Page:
Jersey colour blind artist has first exhibition
A colour blind artist from Jersey has opened his first exhibition as part of the 175th anniversary celebrations of a St Helier department store.
Jason Gautier has been painting since he was a child but has had to adapt and "be creative" with colour.
He said: "I have a strong mixture between red and green. For some pinks I can only see grey or if it is too faint I can't see it.
"It isn't a hindrance, it just means I have to be a little bit more creative and sometimes you have to go back over work."
One piece Jason had to change was a portrait of two children.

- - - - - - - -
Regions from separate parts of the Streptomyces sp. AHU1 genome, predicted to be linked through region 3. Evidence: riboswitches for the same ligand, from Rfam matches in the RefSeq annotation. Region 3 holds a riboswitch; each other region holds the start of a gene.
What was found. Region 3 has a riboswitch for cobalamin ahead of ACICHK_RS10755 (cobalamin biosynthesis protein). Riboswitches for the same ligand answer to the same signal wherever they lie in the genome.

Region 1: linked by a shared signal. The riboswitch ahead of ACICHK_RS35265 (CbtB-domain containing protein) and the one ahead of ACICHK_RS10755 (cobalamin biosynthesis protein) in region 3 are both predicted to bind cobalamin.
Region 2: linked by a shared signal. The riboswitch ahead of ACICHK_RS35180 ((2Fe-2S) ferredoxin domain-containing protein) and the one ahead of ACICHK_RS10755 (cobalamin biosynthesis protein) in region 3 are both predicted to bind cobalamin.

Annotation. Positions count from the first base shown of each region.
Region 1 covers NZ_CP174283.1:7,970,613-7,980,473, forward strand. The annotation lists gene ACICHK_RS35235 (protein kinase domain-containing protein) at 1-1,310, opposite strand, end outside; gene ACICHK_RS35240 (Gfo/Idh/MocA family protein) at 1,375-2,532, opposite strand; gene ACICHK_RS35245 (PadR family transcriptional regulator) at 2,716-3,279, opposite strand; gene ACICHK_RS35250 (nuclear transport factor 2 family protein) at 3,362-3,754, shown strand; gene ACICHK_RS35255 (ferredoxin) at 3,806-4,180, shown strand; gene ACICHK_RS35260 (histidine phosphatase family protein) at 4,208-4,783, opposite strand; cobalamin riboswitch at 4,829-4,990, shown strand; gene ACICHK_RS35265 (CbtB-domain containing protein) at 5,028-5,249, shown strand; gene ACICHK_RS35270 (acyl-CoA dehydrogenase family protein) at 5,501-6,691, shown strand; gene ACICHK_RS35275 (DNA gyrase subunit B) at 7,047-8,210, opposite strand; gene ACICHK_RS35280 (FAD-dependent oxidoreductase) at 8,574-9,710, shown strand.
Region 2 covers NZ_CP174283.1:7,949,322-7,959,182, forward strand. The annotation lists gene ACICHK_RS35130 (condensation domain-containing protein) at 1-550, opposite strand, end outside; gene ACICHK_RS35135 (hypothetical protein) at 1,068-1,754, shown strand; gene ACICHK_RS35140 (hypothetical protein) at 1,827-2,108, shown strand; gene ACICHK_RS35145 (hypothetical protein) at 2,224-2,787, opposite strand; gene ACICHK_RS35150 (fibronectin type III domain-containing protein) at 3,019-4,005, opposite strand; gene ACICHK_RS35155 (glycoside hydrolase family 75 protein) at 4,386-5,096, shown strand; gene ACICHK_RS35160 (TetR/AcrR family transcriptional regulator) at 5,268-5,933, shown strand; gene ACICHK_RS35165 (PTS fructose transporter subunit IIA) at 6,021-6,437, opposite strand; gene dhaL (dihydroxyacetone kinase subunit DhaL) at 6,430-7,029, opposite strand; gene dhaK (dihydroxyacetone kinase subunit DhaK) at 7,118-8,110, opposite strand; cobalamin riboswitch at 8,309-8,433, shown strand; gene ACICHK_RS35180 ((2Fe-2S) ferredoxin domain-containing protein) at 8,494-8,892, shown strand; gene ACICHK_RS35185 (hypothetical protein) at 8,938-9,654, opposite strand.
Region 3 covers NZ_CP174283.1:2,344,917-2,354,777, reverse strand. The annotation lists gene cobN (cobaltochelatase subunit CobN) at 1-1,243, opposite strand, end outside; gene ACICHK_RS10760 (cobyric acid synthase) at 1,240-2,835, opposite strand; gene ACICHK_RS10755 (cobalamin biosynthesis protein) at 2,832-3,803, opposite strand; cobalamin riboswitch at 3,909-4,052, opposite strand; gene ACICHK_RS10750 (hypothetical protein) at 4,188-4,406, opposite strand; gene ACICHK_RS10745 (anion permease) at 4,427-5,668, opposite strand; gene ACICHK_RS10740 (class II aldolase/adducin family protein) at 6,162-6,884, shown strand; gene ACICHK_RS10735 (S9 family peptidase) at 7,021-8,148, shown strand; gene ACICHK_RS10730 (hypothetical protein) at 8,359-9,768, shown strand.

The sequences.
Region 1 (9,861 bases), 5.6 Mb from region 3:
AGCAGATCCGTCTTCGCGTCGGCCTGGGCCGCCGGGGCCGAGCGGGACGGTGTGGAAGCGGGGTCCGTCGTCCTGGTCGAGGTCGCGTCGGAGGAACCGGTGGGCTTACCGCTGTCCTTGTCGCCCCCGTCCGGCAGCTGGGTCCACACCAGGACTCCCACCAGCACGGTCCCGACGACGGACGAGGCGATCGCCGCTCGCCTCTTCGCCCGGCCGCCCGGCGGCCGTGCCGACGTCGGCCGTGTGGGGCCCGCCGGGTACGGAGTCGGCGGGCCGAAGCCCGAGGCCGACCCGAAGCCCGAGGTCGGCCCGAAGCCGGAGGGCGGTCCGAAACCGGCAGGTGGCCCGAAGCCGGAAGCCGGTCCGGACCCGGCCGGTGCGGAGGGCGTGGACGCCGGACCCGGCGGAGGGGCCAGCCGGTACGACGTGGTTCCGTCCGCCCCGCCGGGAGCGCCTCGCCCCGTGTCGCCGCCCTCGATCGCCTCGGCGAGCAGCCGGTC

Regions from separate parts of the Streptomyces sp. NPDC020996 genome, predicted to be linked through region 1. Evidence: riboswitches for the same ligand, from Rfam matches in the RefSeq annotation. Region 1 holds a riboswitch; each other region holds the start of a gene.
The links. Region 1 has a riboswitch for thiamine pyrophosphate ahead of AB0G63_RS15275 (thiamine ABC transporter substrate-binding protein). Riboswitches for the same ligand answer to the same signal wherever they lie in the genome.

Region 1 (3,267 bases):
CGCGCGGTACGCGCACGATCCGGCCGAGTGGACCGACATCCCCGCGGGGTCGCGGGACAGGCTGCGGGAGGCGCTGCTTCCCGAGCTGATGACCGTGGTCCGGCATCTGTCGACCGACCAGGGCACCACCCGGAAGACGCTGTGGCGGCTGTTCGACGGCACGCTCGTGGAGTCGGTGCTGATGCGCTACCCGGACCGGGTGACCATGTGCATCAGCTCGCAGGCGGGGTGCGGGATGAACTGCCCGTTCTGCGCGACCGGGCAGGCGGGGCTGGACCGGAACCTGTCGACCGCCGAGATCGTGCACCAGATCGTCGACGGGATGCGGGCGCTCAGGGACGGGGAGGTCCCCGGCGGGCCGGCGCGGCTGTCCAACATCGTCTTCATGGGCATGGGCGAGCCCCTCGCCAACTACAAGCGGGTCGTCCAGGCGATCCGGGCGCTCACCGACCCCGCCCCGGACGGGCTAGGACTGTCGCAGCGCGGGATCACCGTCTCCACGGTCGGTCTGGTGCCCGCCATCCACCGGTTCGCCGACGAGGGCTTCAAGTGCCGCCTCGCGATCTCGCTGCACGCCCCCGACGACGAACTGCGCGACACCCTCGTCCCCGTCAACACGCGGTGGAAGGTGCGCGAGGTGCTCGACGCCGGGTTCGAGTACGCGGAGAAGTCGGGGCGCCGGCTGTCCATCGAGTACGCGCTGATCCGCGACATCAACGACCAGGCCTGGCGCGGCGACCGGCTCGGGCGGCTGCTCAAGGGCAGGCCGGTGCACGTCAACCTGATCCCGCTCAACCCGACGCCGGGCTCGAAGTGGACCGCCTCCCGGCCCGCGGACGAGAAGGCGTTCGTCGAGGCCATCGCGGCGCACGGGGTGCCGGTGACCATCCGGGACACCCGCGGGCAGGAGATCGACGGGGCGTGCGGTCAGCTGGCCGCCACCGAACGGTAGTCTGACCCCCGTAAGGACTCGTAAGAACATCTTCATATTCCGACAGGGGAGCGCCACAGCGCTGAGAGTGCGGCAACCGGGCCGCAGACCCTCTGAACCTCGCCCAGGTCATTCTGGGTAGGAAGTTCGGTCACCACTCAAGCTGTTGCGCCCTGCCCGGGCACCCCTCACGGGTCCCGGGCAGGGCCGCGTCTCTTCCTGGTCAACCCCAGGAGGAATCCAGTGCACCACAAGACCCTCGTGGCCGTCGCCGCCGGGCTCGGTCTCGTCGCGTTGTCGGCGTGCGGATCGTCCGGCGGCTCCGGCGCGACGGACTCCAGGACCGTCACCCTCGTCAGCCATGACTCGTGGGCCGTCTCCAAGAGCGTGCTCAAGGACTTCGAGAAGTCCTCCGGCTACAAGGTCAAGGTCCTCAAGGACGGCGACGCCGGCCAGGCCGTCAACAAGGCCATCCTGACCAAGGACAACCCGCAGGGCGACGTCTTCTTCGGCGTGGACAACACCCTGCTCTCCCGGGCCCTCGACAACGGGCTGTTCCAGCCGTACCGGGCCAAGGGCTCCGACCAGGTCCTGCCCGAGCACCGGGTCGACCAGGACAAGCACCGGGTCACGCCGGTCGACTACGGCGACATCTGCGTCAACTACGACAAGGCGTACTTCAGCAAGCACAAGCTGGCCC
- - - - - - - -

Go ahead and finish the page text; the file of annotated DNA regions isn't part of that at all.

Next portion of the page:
"I actually made them look a little bit sick because they were green around the sides," he said.
Jason said over the years he had developed his own style of working while drawing inspiration from the work of street caricaturists. He uses modern technology to give his work a bright and distinctive look.
When he is not using a computer to add colour to his work, Jason says he has to mix them all from the base colours so he knows exactly what goes into them.
The exhibition is part of the 175th anniversary of the Voisin department store in Jersey, where the cafe is based.
He will have a number of works on the walls of Cafe 1837 in the store for about six months.
Jason said: "When I contacted Voisins because they were looking for local artists they looked at my website and picked some they liked.
"I have a cartoon print of Gerald Durrell and a baby gorilla, I have a cartoon of a Jersey Cow spilling milk and a cartoon of Corbiere Lighthouse."
While working digitally on works for this exhibition, Jason's portfolio of work includes painting, acrylics, charcoal and air brushing.